Vaucanson’s Automata as Devices of Enlightenment

Joan B. Landes

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Vaucanson; automata; mechanics; body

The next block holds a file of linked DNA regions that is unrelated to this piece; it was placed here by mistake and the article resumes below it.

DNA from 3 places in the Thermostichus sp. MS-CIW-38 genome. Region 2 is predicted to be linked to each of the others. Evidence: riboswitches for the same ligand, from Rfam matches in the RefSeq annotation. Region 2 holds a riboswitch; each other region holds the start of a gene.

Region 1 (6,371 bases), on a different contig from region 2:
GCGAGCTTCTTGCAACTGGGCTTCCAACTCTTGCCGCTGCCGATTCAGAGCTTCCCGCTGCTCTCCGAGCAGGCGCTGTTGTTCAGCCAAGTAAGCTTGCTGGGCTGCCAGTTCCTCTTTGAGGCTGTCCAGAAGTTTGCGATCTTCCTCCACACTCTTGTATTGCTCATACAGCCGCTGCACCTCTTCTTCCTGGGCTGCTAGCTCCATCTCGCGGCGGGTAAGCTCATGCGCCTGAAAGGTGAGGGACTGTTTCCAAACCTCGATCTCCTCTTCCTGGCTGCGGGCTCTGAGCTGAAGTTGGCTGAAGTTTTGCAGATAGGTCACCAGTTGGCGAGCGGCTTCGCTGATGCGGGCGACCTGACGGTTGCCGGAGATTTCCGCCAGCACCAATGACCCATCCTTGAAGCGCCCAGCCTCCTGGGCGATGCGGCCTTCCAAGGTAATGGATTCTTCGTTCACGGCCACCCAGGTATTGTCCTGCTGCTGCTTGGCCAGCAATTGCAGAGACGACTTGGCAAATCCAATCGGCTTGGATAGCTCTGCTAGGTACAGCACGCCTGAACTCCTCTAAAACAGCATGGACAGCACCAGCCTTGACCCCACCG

Residing at the interstices of high and low culture, pleasure and utility, wonder and technique, Vaucanson's automata belonged to what historian Michael R. Lynn refers to as ‘a growing web of interconnections between Enlightenment, science, and commerce in Parisian urban culture'. While the wider public attraction to automata during the eighteenth-century has been noted, it is also necessary to address the nature of this appeal, which is derived from the automata's simulation of the workings of human and animal bodies. Vaucanson was one of a number of astonishingly brilliant eighteenth-century mechanicians, who attempted to design material bodies capable of artificially replicating life. Their ingenious machines were indeed devices of Enlightenment, that is, philosophically animated experimental objects. The aim of these devices was to approximate what contemporaries like Diderot referred to as a ‘sentient being' with a particular spatial and dynamic organization. Over time, then, automata makers were challenged to imitate not just the body's mechanics but also the workings of the senses, to capture emotion as well as motion.


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